visual fixation

Also found in: Acronyms.

vis·u·al fix·a·tion

(vizh'ū-ăl fik-sā'shŭn)
An optic skill that allows one to sustain gaze at a stationary object.
Medical Dictionary for the Health Professions and Nursing © Farlex 2012
References in periodicals archive ?
The vast majority of these visual fixation signs are linked to dysfunctions of the central nervous system, in the absence of inaccurate vision, ophthalmologic diseases, or eye muscle affections.
PSP patients also present with disrupted visual fixation when they attempt to fix their eyes upon stationary targets.
Visual fixations (duration per minute for each phase) on the infant's feet (for the three reinforcement groups) and on the visual target (for the visual reinforcement group) were also analyzed to determine their relative contribution in the establishment of the free operant conditioning of kicks.
How these late transitions occur is unknown, but the usual progression begins with the appearance of nonreflexive signs such as visual fixation (noted at the time of the imaging studies) and visual tracking (observed six months later).
Attention is linked to visual fixation (Daffner et al., 1992), and visual fixation is linked to cognitive processing (Just and Carpenter, 1980; Rayner, 1978).
It is characterized by optic ataxia (lack of co-ordination of hand and eye movement), oculomotor apraxia (the inability to voluntarily guide eye movements/change to a new location of visual fixation), and simultanagnosia (the inability to perceive more than one object at a time, even when in the same place).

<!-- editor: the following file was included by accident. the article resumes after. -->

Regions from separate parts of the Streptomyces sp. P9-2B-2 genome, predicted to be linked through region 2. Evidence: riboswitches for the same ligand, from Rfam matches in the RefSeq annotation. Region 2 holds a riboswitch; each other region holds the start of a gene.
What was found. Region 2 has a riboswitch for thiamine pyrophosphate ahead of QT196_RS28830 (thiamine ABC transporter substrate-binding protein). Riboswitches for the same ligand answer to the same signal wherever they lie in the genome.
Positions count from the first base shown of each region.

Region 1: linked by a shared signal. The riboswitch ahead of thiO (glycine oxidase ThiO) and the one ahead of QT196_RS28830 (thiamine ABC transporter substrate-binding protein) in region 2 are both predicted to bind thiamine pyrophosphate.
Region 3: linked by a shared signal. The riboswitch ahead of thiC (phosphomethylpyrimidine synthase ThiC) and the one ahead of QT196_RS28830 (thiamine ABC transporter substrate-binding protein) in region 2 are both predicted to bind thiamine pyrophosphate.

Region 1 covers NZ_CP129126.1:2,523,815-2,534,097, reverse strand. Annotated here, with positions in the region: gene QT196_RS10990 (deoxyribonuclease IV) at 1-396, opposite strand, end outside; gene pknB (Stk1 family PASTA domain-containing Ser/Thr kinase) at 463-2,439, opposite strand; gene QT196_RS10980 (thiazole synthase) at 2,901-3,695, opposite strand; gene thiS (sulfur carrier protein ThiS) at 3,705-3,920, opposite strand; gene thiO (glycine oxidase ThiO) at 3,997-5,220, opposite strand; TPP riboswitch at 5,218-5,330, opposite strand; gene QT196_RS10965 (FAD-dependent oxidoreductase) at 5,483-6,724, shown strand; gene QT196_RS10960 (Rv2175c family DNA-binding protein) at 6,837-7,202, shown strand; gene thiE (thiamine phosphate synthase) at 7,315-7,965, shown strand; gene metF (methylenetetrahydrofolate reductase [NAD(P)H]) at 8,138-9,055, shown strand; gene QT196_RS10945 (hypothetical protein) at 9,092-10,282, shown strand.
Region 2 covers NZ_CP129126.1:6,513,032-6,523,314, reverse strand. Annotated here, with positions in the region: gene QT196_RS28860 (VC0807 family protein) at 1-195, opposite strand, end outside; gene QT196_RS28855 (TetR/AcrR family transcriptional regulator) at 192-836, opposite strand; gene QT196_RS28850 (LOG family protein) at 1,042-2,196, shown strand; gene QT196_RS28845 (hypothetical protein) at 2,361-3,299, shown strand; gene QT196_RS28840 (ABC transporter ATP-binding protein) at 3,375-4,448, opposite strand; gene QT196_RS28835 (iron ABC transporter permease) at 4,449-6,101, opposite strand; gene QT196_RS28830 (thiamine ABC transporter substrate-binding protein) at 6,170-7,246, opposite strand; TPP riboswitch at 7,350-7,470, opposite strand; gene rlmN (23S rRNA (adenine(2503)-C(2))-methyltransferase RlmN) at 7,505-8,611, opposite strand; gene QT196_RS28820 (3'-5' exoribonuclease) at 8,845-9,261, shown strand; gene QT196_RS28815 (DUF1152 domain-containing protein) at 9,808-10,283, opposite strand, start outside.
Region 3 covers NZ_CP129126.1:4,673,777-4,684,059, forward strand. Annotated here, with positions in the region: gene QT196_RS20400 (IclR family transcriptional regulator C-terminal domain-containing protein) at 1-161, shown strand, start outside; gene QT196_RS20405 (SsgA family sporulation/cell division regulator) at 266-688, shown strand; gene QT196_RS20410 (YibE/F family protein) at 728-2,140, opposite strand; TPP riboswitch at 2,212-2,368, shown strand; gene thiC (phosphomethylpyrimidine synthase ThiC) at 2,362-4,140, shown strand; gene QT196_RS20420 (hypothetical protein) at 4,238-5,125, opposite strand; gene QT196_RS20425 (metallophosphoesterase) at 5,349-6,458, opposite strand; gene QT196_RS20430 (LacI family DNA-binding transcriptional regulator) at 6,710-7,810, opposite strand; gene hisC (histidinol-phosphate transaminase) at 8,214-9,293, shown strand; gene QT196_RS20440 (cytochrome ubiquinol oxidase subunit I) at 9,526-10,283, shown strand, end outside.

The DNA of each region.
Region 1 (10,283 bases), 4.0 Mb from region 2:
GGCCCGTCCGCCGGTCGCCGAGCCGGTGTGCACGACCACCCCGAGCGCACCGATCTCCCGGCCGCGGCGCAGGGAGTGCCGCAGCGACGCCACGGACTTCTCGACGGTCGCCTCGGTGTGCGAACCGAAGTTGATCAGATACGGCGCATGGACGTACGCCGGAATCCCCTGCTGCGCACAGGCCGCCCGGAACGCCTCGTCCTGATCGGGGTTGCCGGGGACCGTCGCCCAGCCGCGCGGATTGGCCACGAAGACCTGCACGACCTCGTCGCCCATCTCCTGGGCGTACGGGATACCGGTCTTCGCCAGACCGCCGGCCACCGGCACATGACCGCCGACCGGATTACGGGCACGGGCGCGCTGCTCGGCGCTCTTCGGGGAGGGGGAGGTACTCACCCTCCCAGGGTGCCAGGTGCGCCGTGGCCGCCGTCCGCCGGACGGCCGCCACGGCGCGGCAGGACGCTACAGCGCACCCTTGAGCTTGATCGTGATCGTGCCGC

The researchers isolated areas involved in the two musical tasks by removing PET data on blood-flow activity generated during control trials involving visual fixation on a blank screen, manual responses to dots shown on the screen, and listening to and playing musical scales.
Both signals are registered through its DVCR recording unit and merged by the computer system, producing a compound image of the environment observed together with the participant's visual fixations. The Mobile Eye system was calibrated using the Eye Vision 2.2.5 software, and the videos rendered during the study were analysed using the ASL Result Plus Gaze Map software.
Barba, "Predicting visual fixations on video based on low-level visual features," Vision Research, vol.
As pioneering work by the Russian psychologist Yarbus (1967) demonstrated over three decades ago, for example, a person pictured in a scene usually will compel the viewer's attention to a much greater degree than will most other objects pictured in that scene, and that is especially so of the image of a human face, which attracts a disproportionately large number of visual fixations that specifically target the eyes, mouth, nose, and broad contours that describe the boundaries of the face (see Figure 1).
Taylor found that most kindergarteners demonstrated left-to-right directionality patterns in their visual fixations. Nodine and colleagues also conducted several important studies of visual processing patterns in kindergarteners (Nodine & Lang, 1971; Nodine & Simmons, 1974).